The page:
The in body stabilization works well With my 18-250 I have pulled off some shots even at 1/10s while at 250mm That is over 5 stops of stabilization, Sony only claims 3.5 stops. This stabilization works on all Sony And Minolta format auto-focus lenses. Some systems like Canon do not offer stabilized lenses in key formats like primes(non zooms) that are used for close-up macro shots or portrait work. It also adds cost and weight to each lens, with this system if you can find a bargain on a lower cost lens or a used lens it is still stabalized.
    Example: Minolta made a 70-210 f4 lens often called a “beercan” that is legend in sharpness and image quality. It is often seen used here and on auction sites for $125-$175. It like all Sony compatible lenses becomes stabilized and would be like getting a $600 plus lens for $150.

    ISO:
    The Sony A700 offers ISO 100-3200 and up to 6400 as “extended ISO” but all ISO ranges are available at all times, no menu settings will enable or disable them like on the Canon 40D. It offers the ISO in 1/3 stop increments, but using the the front control wheel lets you jump a full stop at a time.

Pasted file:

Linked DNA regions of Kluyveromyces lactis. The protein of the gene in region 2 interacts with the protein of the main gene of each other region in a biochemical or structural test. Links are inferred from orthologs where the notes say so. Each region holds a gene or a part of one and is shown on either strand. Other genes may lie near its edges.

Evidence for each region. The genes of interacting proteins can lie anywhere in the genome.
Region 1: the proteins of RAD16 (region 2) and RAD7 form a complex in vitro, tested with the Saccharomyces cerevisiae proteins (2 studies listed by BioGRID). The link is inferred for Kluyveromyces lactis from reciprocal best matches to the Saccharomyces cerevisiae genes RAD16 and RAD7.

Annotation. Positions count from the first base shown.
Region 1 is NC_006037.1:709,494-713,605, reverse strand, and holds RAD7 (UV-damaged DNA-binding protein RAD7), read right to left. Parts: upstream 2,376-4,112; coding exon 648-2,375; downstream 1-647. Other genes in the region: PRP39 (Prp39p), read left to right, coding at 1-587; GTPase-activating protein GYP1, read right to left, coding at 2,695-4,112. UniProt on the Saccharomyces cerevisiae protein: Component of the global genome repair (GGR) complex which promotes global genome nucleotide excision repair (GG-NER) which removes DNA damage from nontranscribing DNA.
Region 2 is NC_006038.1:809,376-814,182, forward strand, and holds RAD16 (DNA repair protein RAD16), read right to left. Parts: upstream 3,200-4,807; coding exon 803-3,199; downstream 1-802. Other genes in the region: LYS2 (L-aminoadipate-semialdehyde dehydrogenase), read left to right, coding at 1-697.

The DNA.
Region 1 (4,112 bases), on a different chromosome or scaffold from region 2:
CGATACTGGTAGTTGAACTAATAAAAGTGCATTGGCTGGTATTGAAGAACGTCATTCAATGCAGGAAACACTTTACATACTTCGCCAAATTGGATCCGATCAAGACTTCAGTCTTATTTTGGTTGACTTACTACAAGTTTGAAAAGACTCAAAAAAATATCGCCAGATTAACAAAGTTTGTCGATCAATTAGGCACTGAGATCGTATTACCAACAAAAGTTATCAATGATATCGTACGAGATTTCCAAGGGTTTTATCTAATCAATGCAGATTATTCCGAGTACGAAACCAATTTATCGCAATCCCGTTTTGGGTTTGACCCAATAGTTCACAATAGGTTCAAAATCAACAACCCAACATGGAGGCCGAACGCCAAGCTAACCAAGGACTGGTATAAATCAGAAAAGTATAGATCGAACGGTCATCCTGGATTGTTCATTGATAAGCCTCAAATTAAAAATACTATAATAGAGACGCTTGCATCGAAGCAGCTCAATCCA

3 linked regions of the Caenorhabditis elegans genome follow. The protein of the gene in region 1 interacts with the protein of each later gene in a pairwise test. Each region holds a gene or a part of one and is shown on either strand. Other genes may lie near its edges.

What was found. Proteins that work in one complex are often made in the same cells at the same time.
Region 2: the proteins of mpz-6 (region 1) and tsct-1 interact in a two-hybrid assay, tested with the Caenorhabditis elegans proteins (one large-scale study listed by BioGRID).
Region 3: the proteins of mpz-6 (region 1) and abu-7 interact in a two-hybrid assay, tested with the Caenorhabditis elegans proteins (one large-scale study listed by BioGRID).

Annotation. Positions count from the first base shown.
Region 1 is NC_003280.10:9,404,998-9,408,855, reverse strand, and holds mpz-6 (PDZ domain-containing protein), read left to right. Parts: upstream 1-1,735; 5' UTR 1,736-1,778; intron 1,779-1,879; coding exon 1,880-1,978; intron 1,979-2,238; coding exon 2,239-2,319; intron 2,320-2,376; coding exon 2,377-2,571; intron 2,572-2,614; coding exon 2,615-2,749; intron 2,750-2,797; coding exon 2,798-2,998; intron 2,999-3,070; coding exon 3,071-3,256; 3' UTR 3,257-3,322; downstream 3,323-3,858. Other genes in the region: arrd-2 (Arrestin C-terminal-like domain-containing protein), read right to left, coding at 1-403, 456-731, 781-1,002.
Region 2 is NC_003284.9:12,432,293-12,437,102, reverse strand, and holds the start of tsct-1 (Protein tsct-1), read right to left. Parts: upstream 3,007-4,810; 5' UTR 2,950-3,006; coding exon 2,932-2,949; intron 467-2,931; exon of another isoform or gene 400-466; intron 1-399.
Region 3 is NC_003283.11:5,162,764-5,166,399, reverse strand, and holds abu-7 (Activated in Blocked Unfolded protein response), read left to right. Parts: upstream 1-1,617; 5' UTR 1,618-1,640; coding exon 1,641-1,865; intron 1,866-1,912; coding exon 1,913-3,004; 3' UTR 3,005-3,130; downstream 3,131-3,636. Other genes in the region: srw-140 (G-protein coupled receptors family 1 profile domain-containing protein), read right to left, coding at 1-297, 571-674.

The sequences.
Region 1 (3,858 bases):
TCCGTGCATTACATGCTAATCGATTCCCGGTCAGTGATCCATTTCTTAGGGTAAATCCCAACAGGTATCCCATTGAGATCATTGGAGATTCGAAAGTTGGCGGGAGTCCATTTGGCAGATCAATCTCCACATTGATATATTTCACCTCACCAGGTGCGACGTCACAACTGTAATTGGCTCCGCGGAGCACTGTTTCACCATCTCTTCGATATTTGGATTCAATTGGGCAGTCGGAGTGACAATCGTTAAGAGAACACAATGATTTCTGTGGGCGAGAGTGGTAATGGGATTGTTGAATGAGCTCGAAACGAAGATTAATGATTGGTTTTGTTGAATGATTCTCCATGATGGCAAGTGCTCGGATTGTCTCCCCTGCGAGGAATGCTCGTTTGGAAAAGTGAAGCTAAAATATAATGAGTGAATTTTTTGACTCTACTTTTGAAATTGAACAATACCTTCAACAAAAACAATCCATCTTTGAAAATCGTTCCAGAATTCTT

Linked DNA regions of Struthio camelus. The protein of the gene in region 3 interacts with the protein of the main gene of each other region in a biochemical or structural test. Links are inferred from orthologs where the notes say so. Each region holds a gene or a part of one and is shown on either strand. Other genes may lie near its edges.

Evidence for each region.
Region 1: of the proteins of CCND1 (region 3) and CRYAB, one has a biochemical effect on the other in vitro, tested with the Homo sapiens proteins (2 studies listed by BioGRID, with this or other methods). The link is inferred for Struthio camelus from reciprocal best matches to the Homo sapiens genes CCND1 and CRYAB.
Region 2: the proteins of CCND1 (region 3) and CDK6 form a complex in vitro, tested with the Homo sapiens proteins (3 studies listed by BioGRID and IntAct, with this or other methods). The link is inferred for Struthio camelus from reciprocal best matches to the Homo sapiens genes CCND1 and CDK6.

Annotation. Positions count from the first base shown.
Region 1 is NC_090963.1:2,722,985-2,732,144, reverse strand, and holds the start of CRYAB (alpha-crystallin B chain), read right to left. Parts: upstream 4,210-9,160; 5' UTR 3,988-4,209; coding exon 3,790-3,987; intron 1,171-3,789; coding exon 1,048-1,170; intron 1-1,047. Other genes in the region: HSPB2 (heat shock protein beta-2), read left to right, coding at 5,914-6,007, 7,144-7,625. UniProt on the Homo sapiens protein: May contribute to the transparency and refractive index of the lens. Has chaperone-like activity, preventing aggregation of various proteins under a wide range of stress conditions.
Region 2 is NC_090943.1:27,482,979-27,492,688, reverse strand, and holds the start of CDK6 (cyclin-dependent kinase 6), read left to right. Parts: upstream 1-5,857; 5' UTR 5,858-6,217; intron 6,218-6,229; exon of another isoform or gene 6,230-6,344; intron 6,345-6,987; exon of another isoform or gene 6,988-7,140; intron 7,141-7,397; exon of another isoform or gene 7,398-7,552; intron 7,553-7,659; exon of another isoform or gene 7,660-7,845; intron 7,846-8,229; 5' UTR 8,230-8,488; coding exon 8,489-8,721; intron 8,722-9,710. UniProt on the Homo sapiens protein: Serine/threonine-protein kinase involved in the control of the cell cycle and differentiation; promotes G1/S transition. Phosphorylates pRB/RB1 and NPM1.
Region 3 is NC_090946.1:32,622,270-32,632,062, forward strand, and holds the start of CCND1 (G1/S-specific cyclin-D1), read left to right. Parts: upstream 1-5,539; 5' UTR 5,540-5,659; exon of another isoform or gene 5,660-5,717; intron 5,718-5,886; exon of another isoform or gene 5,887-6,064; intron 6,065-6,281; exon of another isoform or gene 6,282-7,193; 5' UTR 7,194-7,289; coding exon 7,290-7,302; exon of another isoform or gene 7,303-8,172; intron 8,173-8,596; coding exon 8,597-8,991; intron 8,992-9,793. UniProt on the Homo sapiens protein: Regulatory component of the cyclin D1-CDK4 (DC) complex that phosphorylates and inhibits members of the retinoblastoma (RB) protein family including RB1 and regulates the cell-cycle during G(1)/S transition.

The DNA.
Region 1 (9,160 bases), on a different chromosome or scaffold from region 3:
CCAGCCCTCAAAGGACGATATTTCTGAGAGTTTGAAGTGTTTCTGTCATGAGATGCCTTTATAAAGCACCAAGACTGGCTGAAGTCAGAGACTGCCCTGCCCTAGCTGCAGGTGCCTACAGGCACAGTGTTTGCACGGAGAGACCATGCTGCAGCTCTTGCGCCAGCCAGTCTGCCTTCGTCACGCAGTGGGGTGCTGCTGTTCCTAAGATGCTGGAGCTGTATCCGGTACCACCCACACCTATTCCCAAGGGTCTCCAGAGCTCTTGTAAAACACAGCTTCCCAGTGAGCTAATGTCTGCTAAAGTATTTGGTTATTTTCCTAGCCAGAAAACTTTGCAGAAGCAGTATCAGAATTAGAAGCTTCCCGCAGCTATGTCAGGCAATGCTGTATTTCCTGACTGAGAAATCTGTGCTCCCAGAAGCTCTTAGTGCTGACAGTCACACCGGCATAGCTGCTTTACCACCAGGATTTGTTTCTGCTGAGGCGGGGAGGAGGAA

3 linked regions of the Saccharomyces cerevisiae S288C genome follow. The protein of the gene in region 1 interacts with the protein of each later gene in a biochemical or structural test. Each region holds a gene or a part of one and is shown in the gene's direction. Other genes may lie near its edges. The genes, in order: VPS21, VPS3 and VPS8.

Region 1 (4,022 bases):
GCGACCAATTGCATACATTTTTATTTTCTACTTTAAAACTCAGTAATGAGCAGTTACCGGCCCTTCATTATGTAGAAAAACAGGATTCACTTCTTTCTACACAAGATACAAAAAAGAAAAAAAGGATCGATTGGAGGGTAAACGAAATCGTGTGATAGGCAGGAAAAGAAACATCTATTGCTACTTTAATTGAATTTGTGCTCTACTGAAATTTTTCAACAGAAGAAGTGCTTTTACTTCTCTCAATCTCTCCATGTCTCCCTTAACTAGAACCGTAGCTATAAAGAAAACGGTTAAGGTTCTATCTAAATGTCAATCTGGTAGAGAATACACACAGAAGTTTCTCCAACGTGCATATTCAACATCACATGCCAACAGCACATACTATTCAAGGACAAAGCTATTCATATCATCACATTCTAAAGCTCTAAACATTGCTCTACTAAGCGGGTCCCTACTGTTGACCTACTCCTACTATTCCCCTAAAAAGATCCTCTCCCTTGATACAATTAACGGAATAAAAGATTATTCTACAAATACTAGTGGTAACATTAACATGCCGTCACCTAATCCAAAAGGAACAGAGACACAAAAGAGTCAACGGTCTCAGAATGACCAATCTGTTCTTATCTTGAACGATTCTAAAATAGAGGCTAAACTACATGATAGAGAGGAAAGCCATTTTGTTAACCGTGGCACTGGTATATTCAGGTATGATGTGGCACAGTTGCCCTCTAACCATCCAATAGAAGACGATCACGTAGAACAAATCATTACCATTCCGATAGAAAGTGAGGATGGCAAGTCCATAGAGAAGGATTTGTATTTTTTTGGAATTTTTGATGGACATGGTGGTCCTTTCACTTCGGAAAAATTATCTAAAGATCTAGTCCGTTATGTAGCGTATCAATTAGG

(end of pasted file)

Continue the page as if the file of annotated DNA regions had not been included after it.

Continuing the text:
Dynamic Range Optimizer (DRO):
    Sony has several levels of DRO that do what used to take shooting in RAW format and working in tools like Photoshop. It automatically recovers overly bright areas and areas hidden in the shadows so your pictures look more like what your eye can see. Unlike some other cameras that just apply shadow recovery settings to the whole image, Sony has DRO levels that analyze and adjust the image by area to make the effect more natural and keep noise down.